At laſt, when the Ducheſs ſaw that no patterns would do her any good in the framing of her World; ſhe was reſolved to make a World of her own Invention, and this World was compoſed of ſenſitive and rational ſelf-moving Matter; indeed, it was compoſed onely of the Rational, which is the ſubtileſt and pureſt degree of Matter; for as the Senſitive did move and act both to the perceptions and conſiſtency of the body, ſo this degree of Matter at the ſame point of time (for though the degrees are mixt, yet the ſeveral parts may move ſeveral ways at one time) did move to the Creation of the Imaginary World; which World after it was made, appear’d ſo curious and full of variety,ety, 101 O3r 101 ety, ſo well order’d and wiſely govern’d, that it cannot poſſibly be expreſſed by words, nor the delight and pleaſure which the Ducheſs took in making this World-of-her-own.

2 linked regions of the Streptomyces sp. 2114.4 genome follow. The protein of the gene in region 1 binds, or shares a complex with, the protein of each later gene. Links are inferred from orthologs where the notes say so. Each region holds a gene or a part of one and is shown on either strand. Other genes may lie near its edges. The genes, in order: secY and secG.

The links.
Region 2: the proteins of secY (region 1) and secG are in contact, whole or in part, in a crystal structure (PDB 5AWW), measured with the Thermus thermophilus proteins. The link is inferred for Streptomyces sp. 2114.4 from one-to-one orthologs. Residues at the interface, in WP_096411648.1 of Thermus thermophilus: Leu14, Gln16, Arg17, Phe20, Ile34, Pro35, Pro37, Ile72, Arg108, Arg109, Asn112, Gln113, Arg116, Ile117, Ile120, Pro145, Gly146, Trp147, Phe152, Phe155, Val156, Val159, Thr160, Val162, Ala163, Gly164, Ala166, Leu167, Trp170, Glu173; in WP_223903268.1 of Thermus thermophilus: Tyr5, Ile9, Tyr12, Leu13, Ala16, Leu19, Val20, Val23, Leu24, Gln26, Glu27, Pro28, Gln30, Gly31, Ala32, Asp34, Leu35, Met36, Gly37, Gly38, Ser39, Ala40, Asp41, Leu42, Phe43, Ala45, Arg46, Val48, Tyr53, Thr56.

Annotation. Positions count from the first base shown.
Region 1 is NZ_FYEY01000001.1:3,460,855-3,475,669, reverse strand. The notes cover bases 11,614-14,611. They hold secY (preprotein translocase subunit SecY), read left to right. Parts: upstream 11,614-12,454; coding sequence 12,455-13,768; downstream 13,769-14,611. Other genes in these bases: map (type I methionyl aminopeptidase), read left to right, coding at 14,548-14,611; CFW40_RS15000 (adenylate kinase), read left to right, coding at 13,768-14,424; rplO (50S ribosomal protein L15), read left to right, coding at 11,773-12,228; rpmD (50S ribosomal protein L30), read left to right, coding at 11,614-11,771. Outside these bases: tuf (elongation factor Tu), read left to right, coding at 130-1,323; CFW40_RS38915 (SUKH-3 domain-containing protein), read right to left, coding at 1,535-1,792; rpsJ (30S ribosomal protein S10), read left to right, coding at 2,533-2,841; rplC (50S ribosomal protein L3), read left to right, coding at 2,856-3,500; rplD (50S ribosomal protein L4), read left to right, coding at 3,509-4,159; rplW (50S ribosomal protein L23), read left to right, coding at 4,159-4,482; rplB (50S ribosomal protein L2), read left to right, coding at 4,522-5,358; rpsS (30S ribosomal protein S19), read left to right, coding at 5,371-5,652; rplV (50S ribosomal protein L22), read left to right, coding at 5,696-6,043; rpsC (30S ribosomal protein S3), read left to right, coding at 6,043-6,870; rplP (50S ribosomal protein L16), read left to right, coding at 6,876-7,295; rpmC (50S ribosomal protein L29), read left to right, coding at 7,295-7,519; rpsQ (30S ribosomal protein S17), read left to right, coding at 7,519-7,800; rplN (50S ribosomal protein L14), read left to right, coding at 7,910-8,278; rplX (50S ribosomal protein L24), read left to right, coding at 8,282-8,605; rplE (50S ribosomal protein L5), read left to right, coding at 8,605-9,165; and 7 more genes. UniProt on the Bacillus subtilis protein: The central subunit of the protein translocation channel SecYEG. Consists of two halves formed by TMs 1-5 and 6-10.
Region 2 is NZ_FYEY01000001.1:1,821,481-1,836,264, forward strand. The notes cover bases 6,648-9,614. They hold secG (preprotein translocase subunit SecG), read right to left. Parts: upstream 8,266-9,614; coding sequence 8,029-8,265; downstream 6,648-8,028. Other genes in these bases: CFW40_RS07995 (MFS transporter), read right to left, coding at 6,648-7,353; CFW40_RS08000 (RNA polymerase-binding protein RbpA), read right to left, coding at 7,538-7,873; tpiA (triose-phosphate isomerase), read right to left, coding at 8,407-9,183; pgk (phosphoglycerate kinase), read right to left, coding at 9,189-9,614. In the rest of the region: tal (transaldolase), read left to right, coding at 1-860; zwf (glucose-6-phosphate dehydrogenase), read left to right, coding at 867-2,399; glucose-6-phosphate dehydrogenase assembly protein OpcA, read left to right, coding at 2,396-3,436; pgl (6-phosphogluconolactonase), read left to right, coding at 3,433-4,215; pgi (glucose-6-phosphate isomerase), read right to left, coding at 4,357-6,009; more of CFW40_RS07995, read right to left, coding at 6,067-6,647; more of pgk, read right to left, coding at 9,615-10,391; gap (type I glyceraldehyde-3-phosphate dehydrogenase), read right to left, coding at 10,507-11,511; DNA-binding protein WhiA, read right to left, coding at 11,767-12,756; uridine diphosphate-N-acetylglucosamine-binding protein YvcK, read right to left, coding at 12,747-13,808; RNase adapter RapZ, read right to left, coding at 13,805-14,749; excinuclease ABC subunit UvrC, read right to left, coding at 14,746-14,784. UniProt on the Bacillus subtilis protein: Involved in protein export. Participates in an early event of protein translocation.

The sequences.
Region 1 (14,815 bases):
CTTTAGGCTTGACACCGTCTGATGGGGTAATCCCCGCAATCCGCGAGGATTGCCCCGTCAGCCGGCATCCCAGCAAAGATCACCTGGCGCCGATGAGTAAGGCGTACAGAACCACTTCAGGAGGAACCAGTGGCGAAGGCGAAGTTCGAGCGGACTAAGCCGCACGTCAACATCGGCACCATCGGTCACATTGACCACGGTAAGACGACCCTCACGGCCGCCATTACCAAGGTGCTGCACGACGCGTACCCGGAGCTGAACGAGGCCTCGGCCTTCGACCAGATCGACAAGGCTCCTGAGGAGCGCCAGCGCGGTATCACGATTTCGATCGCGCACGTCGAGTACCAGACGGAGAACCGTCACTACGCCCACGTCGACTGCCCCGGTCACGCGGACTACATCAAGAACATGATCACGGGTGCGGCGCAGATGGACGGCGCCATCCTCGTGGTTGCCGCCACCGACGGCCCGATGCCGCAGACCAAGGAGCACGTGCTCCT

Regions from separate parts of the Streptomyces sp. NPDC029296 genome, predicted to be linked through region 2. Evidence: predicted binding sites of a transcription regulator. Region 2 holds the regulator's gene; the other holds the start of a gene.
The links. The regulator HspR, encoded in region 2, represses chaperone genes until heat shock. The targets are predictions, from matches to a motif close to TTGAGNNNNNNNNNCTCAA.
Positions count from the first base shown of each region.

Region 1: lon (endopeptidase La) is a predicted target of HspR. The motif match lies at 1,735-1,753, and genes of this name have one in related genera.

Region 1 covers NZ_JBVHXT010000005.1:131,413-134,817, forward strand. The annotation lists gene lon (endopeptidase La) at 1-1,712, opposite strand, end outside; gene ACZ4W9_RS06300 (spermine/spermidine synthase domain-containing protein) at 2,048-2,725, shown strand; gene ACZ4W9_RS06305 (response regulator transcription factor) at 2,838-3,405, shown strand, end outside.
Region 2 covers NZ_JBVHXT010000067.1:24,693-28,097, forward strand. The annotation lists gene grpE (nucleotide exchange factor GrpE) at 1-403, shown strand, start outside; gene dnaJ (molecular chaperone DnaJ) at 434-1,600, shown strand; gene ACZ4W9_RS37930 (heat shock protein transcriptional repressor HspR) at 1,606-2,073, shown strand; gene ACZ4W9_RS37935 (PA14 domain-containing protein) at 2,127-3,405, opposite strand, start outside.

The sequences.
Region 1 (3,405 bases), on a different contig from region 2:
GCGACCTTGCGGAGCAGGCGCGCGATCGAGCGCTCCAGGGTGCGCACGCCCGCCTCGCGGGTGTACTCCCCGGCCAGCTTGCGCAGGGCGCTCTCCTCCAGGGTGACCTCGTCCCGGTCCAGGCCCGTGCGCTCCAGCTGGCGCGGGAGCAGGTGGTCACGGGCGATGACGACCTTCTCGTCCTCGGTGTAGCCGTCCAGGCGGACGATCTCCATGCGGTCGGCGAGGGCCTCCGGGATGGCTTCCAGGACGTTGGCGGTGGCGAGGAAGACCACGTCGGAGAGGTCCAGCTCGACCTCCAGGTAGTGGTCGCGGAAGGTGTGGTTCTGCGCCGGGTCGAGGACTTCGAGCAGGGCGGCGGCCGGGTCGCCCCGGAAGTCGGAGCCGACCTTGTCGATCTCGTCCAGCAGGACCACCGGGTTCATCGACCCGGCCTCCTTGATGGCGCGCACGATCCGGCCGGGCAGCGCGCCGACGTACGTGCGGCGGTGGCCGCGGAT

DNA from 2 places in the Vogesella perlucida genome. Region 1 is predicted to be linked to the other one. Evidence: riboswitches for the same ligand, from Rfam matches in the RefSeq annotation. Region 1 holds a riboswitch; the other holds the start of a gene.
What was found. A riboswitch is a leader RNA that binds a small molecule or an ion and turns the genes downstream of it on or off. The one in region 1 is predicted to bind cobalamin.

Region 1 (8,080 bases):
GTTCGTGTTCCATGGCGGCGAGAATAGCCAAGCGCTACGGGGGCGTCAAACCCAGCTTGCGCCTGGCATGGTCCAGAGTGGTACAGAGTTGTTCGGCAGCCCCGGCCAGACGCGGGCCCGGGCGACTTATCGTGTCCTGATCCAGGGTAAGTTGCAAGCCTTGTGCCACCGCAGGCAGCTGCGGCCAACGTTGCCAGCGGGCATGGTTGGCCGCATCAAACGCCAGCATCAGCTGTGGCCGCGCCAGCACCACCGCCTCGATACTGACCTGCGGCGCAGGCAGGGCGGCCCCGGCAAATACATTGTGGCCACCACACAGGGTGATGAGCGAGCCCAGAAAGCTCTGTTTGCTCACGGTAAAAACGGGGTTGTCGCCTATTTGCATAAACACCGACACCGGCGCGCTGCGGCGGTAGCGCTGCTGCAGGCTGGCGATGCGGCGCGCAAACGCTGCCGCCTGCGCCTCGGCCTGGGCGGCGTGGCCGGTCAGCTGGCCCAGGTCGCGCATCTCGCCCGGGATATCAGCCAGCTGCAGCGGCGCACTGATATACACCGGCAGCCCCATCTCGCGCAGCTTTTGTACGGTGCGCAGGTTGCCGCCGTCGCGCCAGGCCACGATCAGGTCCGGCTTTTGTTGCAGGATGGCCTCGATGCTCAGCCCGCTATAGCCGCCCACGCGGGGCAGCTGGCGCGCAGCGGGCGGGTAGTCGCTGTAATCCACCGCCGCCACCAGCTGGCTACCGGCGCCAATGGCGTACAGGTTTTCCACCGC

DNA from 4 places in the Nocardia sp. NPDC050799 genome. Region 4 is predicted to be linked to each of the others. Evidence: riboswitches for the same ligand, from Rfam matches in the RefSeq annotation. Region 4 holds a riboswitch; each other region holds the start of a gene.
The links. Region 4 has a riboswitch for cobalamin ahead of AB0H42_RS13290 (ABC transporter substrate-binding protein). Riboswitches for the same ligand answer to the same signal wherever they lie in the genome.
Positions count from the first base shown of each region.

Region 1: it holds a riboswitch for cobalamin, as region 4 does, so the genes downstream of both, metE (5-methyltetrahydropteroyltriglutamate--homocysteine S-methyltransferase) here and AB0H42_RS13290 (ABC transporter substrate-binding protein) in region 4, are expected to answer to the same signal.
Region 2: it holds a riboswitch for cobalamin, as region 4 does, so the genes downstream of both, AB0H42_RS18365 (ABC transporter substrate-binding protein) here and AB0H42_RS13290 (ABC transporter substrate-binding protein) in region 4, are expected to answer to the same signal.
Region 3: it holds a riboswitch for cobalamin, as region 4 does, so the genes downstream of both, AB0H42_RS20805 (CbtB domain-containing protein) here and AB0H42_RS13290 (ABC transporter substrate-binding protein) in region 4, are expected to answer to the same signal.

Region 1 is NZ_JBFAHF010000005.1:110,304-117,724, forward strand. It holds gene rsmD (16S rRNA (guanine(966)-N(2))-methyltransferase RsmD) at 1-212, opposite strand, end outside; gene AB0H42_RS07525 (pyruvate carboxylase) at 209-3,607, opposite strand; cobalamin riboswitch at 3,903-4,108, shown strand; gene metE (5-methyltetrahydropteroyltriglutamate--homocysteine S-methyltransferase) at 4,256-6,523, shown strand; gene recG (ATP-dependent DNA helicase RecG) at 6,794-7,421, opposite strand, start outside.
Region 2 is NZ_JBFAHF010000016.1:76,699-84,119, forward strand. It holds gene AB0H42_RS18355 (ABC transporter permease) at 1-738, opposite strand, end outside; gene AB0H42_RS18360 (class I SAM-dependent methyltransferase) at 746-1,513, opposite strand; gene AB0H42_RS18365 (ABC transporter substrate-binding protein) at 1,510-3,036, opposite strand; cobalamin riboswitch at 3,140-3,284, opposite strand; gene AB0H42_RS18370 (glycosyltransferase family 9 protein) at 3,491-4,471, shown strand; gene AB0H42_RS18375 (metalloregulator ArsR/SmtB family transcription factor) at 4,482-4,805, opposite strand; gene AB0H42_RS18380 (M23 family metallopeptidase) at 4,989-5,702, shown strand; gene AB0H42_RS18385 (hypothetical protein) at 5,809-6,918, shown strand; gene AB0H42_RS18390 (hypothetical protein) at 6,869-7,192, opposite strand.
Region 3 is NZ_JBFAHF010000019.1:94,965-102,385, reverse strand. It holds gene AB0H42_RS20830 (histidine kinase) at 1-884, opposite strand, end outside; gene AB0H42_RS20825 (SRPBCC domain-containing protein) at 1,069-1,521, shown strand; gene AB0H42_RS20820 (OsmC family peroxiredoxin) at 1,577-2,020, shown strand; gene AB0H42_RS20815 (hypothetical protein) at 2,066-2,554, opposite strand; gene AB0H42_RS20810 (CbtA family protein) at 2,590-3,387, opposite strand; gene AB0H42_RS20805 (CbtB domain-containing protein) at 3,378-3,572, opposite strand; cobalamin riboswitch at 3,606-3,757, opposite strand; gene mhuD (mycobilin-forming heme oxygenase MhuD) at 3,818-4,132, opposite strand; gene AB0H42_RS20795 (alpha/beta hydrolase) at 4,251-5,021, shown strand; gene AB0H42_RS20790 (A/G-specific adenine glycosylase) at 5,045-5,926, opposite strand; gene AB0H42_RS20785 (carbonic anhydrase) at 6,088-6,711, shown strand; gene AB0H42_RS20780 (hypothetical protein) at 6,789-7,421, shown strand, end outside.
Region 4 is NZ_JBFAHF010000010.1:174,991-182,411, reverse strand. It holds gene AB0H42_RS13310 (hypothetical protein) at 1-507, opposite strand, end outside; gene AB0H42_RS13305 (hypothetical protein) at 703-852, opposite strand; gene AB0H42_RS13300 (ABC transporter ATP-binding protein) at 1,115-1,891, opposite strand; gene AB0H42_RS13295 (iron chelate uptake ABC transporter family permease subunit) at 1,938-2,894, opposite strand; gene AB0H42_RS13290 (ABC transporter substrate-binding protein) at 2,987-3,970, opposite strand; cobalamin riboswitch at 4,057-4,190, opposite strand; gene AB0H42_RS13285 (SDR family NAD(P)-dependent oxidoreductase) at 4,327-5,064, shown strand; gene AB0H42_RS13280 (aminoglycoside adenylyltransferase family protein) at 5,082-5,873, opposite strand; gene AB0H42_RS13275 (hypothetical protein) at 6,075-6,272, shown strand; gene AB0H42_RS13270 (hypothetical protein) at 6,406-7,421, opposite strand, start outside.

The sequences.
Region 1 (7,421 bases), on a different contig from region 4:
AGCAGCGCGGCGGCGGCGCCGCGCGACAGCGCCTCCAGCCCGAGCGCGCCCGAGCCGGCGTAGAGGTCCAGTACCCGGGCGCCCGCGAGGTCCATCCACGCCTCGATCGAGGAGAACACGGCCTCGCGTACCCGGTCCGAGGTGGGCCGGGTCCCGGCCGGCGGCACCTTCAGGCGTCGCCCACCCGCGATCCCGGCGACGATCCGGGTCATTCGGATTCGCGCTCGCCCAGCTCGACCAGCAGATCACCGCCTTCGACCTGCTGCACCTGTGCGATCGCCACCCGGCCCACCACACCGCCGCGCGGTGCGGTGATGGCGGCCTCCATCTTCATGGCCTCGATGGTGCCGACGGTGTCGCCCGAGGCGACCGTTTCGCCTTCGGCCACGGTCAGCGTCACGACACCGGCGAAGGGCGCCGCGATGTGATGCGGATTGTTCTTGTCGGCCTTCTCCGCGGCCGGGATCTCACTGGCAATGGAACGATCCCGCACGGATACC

In the mean time the Empreſs was alſo making and diſſolving ſeveral Worlds in her own mind, and was ſo puzled, that ſhe could not ſettle in any of them; wherefore ſhe ſent for the Ducheſs, who being ready to wait on the Empreſs, carried her beloved World along with her, and invited the Empreſs’s Soul to obſerve the Frame, Order and Government of it. Her Majeſty was ſo raviſhed with the perception of it, that her Soul deſired to live in the Ducheſs’s World: But the Ducheſs adviſed her to make ſuch another World in her own mind; for, ſaid ſhe, your Majeſty’s mind is full of rational corporeal motions; and the rational motions of my mind ſhall aſſiſt you by the help of ſenſitive expreſſions, with the beſt Inſtructions they are able to give you.